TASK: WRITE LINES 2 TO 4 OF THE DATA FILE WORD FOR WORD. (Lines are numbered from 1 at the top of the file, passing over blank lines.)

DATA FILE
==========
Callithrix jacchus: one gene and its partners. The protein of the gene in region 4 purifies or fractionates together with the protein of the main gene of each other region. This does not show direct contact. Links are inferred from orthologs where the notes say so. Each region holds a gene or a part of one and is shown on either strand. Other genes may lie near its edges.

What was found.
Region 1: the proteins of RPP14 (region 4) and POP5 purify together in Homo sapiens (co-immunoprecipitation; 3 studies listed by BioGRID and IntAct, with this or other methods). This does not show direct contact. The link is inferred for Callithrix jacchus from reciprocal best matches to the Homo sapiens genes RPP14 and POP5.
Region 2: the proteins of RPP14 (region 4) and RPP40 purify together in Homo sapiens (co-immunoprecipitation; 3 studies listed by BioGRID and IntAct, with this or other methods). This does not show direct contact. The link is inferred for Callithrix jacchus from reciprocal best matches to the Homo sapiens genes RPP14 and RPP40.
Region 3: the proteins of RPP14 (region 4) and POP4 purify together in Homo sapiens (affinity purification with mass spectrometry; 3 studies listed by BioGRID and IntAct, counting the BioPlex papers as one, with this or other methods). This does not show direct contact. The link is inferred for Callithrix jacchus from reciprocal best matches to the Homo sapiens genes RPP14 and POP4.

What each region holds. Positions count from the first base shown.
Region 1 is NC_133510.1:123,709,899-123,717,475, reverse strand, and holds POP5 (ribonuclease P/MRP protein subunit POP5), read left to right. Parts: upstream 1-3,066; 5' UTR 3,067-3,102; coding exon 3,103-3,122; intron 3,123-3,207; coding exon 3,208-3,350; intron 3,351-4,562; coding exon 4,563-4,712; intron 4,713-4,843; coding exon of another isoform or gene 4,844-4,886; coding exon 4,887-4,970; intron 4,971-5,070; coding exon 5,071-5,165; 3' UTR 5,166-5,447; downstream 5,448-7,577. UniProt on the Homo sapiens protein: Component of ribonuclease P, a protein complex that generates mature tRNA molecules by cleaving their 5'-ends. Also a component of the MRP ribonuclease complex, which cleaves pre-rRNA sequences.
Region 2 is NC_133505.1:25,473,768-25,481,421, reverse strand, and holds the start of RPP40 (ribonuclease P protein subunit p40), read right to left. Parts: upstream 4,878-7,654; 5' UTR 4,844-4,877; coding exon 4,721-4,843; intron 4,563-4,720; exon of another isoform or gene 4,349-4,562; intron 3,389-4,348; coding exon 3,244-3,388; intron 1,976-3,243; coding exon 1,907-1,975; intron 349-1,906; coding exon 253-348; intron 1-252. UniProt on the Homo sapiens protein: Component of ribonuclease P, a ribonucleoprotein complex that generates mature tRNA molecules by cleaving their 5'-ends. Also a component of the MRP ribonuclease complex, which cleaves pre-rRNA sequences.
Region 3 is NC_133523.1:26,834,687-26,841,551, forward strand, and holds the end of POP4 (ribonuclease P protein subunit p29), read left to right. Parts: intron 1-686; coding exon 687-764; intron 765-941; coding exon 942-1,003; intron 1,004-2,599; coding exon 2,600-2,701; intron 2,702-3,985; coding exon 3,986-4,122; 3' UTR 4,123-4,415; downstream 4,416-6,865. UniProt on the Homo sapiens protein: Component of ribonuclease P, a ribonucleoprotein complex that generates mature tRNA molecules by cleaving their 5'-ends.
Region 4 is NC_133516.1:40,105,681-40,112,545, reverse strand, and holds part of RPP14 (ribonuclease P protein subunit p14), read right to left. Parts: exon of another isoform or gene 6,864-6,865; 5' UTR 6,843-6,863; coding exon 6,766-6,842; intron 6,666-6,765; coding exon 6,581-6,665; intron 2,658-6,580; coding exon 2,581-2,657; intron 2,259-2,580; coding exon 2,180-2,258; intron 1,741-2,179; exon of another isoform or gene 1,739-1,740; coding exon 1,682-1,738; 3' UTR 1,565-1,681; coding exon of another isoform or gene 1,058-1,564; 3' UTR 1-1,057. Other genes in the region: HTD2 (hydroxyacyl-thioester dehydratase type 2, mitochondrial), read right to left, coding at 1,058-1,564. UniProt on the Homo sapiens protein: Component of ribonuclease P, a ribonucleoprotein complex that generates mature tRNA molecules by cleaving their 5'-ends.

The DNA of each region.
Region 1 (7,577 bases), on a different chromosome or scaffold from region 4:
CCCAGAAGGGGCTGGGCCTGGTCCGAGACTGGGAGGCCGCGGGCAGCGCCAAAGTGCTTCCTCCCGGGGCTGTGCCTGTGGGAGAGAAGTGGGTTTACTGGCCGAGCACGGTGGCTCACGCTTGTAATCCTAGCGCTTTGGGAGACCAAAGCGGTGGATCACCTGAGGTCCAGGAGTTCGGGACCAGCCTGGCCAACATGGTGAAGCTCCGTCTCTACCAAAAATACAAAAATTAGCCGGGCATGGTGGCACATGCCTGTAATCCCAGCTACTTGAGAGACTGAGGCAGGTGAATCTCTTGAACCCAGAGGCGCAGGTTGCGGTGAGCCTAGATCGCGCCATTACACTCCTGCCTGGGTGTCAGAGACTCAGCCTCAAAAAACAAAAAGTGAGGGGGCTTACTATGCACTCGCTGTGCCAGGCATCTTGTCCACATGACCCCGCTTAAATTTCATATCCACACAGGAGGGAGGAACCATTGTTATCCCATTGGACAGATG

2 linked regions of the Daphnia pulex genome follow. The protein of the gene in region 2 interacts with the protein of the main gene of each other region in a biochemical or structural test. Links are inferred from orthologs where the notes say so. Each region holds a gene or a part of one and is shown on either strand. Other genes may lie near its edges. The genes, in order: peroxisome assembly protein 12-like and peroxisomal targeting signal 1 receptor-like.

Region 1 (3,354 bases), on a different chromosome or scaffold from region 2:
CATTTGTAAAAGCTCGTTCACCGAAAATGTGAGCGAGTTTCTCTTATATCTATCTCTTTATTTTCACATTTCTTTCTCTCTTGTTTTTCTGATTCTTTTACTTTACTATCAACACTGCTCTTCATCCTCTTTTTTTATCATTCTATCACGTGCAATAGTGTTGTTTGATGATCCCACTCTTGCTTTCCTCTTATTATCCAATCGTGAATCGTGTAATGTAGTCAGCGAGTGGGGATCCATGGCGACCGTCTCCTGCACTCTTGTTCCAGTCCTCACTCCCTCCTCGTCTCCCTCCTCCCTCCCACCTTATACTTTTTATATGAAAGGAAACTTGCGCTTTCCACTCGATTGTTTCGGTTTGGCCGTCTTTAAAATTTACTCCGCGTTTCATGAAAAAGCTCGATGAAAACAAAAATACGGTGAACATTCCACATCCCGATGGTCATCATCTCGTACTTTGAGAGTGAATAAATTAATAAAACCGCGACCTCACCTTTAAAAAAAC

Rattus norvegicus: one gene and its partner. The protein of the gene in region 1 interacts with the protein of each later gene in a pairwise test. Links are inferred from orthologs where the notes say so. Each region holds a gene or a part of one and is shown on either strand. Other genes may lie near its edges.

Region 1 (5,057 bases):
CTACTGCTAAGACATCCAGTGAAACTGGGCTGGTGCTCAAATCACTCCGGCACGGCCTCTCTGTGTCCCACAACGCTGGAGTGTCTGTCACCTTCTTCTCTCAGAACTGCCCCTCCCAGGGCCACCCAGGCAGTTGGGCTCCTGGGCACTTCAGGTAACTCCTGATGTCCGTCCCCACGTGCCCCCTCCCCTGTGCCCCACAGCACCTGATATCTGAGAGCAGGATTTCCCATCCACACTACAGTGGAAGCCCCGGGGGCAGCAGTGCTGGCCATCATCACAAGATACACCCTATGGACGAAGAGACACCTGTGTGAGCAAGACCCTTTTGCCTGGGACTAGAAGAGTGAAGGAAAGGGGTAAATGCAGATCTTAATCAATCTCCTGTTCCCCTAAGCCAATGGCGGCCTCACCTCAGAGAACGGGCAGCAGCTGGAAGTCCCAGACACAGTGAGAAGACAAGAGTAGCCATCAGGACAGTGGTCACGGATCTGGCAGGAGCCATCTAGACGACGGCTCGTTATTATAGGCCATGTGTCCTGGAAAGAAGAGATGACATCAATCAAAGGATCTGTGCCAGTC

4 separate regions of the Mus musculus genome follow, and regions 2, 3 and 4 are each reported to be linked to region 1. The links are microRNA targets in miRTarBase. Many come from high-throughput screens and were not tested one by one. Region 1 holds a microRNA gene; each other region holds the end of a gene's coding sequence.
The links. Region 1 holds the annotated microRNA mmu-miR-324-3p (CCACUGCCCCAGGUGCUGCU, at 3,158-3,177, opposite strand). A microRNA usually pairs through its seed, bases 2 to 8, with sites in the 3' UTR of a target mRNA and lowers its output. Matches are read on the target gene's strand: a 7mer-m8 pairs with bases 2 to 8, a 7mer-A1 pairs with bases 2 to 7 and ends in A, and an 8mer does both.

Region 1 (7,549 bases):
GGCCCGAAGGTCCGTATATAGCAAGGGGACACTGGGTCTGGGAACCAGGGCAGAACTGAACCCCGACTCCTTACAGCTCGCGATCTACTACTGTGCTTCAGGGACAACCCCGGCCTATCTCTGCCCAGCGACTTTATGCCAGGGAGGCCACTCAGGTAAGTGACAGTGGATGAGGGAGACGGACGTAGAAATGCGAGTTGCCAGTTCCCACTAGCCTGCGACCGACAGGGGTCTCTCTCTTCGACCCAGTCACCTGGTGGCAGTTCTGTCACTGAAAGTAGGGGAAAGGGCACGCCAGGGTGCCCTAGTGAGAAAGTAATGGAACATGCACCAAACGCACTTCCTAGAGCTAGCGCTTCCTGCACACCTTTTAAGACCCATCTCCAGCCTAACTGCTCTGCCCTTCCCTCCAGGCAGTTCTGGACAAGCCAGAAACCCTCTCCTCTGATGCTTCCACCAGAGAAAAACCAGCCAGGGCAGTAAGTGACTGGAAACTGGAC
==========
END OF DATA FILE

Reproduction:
What was found.
Region 1: the proteins of RPP14 (region 4) and POP5 purify together in Homo sapiens (co-immunoprecipitation; 3 studies listed by BioGRID and IntAct, with this or other methods). This does not show direct contact. The link is inferred for Callithrix jacchus from reciprocal best matches to the Homo sapiens genes RPP14 and POP5.
Region 2: the proteins of RPP14 (region 4) and RPP40 purify together in Homo sapiens (co-immunoprecipitation; 3 studies listed by BioGRID and IntAct, with this or other methods). This does not show direct contact. The link is inferred for Callithrix jacchus from reciprocal best matches to the Homo sapiens genes RPP14 and RPP40.